23 May 2013 10:05
WINDHOEK, 23 MAY (NAMPA) - Namibia will be left with a capacity shortage of 150 Megawatts of electricity after the current Zimbabwean Electricity Supply Authority (Zesa) contract expires in 2014.
This was announced by the Electricity Control Board (ECB)?s Chief Executive Officer Siseho Simasiku here on Thursday, saying that if no alternative supplier is found in the short run, Namibia will have to buy this energy on the emergency market from the region at emergency tariffs, which are very high.
NamPower and Zesa have a deal, in which the Namibian power utility made available US$40 million (approximately N.dollars 352 million) towards the refurbishment of the Hwange station.
In return, Zesa was supposed to deliver 150MW of power daily to NamPower for five years. The five-year contract ends in 2014.
?This will create price shocks for the Namibian consumer and economy, if not mitigated,? Simasiku said, adding that an alternative supplier needs to be found to close the gap.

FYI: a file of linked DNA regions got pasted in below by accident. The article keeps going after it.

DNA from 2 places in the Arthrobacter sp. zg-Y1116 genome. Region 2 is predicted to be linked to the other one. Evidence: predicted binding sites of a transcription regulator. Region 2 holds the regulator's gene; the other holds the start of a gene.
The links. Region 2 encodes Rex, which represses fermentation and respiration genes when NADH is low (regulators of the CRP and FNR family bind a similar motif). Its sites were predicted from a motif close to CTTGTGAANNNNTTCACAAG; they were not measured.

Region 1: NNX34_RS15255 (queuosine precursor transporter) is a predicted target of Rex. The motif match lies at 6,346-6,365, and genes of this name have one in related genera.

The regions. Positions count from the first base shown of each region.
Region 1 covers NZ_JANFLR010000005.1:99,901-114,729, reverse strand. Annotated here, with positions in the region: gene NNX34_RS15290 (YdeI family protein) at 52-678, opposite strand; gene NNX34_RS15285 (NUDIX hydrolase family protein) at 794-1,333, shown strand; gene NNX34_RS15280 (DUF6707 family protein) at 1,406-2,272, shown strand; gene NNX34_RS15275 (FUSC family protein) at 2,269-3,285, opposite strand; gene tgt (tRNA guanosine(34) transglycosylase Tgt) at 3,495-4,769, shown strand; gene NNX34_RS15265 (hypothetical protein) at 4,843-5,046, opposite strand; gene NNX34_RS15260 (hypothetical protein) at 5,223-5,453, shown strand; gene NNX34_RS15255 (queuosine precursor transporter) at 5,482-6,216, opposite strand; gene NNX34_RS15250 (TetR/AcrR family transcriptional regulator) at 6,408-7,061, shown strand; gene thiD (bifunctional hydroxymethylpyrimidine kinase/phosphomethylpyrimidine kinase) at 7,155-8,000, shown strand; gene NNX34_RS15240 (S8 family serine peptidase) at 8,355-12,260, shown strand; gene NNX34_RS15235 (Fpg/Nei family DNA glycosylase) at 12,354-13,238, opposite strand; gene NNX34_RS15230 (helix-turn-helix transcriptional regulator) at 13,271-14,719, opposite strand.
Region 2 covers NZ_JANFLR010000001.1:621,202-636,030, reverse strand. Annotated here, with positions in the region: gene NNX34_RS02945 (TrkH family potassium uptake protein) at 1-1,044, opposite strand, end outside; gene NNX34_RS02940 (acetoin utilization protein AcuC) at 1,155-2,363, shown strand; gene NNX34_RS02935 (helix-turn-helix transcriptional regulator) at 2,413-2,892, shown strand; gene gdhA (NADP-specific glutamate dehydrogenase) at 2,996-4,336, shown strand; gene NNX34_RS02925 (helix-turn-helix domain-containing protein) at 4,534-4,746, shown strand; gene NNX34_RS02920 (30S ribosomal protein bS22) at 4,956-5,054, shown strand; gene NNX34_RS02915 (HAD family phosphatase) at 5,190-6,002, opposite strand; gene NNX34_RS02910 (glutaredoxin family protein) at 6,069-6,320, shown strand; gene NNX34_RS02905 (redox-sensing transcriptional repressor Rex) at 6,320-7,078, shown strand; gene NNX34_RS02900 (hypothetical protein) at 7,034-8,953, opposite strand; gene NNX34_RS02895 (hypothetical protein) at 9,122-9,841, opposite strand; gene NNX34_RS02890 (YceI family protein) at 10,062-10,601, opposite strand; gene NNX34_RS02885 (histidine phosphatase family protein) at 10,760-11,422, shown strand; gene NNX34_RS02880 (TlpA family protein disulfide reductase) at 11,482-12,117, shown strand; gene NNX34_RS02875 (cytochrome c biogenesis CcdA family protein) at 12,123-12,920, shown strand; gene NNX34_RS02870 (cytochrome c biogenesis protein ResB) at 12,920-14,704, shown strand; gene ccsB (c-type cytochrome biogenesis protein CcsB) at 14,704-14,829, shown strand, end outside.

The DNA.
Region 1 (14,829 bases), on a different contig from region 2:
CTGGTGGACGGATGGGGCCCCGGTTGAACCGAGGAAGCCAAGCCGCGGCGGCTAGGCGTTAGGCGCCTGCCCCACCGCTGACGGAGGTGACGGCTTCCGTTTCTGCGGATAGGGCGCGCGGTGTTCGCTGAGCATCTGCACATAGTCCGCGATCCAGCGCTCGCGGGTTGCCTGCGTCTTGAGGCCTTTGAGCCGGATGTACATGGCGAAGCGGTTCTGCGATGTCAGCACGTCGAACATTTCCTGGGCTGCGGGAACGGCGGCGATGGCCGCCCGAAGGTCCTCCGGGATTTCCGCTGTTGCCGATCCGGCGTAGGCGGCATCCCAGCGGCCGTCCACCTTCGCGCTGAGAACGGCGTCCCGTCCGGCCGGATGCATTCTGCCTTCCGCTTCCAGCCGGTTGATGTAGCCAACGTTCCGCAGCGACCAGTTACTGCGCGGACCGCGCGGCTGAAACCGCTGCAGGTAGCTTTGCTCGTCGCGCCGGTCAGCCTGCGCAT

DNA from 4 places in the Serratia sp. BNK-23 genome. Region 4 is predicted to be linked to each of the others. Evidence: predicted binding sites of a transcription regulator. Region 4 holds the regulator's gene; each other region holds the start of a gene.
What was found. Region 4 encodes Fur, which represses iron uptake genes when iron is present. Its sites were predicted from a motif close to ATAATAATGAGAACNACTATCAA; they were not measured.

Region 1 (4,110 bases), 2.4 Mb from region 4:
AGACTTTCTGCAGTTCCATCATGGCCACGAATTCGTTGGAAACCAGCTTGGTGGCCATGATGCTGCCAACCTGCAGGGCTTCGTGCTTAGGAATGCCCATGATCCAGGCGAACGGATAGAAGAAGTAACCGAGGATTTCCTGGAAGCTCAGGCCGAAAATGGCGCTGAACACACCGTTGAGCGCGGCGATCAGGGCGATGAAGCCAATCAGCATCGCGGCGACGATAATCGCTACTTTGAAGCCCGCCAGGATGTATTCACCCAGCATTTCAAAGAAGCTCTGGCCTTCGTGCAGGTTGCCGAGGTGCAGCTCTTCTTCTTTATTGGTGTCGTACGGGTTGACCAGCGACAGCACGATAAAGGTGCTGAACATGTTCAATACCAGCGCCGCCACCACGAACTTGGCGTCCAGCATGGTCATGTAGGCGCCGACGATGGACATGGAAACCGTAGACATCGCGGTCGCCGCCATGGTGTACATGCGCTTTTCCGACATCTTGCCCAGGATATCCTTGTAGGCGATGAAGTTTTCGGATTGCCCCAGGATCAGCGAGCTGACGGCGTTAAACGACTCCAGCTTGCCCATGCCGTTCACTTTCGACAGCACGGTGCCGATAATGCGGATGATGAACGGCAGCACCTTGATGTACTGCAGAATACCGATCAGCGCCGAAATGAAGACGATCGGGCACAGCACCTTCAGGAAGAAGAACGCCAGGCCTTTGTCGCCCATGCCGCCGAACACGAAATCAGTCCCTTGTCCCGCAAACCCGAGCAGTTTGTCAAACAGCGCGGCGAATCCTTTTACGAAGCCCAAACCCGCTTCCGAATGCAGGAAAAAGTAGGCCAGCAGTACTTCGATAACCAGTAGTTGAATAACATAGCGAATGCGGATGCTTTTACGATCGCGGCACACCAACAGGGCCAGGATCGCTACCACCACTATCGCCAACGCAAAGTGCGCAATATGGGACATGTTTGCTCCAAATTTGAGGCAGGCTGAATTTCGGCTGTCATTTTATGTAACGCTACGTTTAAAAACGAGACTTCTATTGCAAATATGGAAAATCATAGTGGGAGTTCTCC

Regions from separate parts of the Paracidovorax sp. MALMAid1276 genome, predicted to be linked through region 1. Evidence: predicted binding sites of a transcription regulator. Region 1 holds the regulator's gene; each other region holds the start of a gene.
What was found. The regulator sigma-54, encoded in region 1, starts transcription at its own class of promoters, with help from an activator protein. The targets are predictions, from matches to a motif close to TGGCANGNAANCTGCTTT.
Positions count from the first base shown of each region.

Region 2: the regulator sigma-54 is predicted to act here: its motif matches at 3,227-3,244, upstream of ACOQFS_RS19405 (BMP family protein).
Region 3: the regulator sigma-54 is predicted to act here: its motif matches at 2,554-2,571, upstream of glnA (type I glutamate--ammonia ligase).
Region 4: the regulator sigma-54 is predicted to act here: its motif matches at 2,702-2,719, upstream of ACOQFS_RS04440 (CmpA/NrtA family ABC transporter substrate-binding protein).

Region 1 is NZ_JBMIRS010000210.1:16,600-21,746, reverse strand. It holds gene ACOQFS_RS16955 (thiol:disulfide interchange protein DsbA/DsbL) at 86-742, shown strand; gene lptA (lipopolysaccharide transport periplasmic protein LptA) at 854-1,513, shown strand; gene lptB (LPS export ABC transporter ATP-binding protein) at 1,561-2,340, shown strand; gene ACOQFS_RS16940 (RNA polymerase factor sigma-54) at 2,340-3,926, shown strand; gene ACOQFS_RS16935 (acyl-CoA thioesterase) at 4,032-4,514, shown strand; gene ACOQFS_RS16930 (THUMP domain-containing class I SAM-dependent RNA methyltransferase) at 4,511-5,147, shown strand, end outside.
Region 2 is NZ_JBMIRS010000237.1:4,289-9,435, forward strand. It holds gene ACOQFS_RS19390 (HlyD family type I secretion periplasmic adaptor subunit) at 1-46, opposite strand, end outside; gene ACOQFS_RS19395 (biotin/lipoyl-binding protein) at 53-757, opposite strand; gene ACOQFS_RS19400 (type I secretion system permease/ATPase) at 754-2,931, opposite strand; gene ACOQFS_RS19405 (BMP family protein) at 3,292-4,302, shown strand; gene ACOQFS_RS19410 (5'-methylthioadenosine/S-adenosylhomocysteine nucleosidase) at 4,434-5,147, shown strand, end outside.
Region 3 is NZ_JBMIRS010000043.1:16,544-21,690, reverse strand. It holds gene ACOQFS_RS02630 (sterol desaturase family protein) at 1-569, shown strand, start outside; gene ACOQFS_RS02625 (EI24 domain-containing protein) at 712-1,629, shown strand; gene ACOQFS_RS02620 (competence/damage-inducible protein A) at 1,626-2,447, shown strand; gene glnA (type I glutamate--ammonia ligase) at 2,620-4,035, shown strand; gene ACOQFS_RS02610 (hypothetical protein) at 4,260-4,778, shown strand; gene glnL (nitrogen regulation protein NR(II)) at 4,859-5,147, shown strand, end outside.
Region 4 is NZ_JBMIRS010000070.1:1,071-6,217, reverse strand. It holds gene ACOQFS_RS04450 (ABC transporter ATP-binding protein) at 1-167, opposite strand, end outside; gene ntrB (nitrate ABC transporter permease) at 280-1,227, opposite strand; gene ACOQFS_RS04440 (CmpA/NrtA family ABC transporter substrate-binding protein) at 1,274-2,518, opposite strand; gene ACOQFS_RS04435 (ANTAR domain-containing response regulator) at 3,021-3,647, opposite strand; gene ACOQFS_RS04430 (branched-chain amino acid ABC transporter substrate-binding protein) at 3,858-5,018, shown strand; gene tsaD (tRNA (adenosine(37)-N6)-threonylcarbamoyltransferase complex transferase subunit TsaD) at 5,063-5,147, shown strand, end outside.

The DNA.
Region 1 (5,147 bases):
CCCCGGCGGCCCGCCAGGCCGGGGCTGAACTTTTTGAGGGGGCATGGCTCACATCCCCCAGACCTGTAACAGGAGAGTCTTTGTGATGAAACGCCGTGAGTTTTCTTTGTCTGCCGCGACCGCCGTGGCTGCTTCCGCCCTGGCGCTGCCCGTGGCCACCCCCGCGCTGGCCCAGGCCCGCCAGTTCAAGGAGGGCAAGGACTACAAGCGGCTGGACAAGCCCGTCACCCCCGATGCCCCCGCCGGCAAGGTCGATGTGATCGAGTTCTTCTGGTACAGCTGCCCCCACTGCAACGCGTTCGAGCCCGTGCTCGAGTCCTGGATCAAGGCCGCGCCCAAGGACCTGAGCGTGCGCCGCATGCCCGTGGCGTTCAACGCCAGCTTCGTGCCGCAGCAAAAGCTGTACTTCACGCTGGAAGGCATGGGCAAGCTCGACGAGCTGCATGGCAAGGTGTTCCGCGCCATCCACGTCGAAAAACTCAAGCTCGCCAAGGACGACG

The country is currently a net importer - importing between 50 and 70 per cent of its energy requirements from the region - while also depending on the availability of water at the Ruacana Hydro Power station, which increased its capacity with an additional unit of 85MW to a total installed capacity of 334 MW.
The country imports energy from Eskom in South Africa, Electricidade de Mozambique (EDM), Zesa, Zambia Electricity Supply Corporation Limited (Zesco) and the Societe nationale d? electricite (SNEL) of the Democratic Republic of Congo.
Simasiku said there is a substantial shortage of energy in the southern African region, and the situation will prevail over the next several years until enough new generation capacity has been built, thus putting pressure on energy tariffs not only in Namibia, but in all countries in the region.
Although several generation plants are planned, most of these plants are to start generating only after 2017 due to construction lead times.
Namibia has decided to go ahead with the execution of power-generation projects such as the Baynes Hydro Power and the Kudu Gas-to-Power project, which are only expected to generate power after 2017.
The Baynes Hydro Power station is set to cost at least N.dollars 13 billion, while the Kudu Gas project is estimated to cost at least N.dollars 13,8 billion.